Recycle bins continue to be contaminated throughout Australia. It’s important to keep these 6 things out of your recycling bin.
Two things might happen if you put wrong items into your recycling bin.
a) Items that would normally be recycled, end up in landfill.
b) Hazardous waste such as batteries or other electronic waste may cause a fire inside of the collection truck or material recovery facility.
“In 2014-15, WA’s recycling rate was 48%, which is lower than in other mainland states.” ~ Marcus Geisler
So please take time to get to know your local council’s recycling rules and keep the following items out of your yellow-top bins at all times.
And if in doubt, leave it out.
1) Electronic waste (E-waste)
No electronic waste should be put into your recycling bin. That means no battery, no mobile phones, no laptops and so on. Not even your cables and lightbulbs!
Basically anything with a plug or battery has to stay out. These items can be taken to your nearest drop-off point which could mean your local Officeworks or recycling centre.
As mentioned above, battery containing e-waste has the potential to cause a fire which not only imposes danger to drivers and recycling facility workers. Dumping electronics items into a red lidded bin also means all precious materials we spent energy and resources digging out of the ground are buried in landfill and lost for good. Some e-waste also contains heavy metals which can potentially contaminate the soil and groundwater sources, which is one of the reasons other states have banned it from landfill (Still waiting in WA! You can sign a petition here.)
2) Plastic-bagged items for recycling
The number one rule for your recyclables in the recycling bin is to keep them DRY and keep them LOOSE.
If your things are wrapped in a plastic bag, you can bet those items inside will end up in landfill. The first level of sorting at recycling stations is done by hand. Since it’s too dangerous and time-consuming for workers at recycling stations to open and sort the bags, these have to be removed from the recycling stream and thrown into the rubbish, which is destined for landfill.
3) Soft plastic aka “scrunchies”
Which brings us to the plastic bag itself. No soft plastics should go into your yellow-top. The easy rule to follow is: If you can easily scrunch it in your hand, keep it out of your recycling bin.
You can recycle soft plastics such as bread and chips bags and all other plastic bags at a REDcycle soft plastics drop off point at participating supermarkets.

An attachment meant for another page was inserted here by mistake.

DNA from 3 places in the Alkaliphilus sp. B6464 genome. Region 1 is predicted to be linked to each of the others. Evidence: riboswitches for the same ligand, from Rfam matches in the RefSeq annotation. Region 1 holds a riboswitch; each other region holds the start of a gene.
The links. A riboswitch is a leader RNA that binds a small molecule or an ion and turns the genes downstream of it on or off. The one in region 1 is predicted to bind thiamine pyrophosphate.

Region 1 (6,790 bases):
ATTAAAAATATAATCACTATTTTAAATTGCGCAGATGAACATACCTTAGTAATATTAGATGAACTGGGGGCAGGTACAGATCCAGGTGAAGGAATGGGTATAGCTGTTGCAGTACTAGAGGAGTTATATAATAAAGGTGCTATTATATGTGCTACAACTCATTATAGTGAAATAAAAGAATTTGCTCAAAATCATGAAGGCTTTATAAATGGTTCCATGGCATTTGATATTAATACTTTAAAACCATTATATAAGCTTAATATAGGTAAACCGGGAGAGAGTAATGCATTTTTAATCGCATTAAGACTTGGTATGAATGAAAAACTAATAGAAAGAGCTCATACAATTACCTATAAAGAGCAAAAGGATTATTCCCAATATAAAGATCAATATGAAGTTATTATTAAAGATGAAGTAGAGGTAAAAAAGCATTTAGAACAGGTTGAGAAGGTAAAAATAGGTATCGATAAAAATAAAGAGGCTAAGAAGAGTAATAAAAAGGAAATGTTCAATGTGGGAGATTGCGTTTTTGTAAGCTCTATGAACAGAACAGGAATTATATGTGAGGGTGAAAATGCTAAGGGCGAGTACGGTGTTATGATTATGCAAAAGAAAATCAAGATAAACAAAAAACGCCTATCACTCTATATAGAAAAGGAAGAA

As with any recycling, ensure your plastic is dry and as empty as possible.
4) Food waste
Food scraps don’t go in your recycling bin. Unless you’re fortunate to live in one of the councils that already has the food organic bin aka FOGO (the third bin with a bright green lid), food scraps belong to the general waste (red lid) bin.
Don’t put your clothes and shoes in your recycling bin. Clothes can get stuck in the sorting machines and make it harder for other items to get recycled.
The best way to give your clothes a second life is to donate them to charity for reuse. If your clothes are no longer wearable, consider asking a local animal shelter or taking it to H&M store for recycling. Many charitable recyclers with clothing bins around Perth also repurpose unwearable clothes into rags for industrial use in mechanic workshops etc.
The next time you order an item which comes wrapped in a giant cardboard box and a bunch of polystyrene, you can pop the flattened cardboard into your recycling bin but keep the polystyrene out. Same goes for foam takeaway food containers and any meat trays.
Polystyrene can be taken to certain recycling shops such as Recycling Centre Balcatta in Stirling.
Across Australia, the waste sector contributes more than $10 billion a year to the economy. At the same time, materials worth hundreds of millions of dollars are lost to landfill each year (ABS, 2014).
Please let us know any questions in the comments and share this knowledge with your friends and family. Together let’s make Australians the most recycling-savvy nation in the world.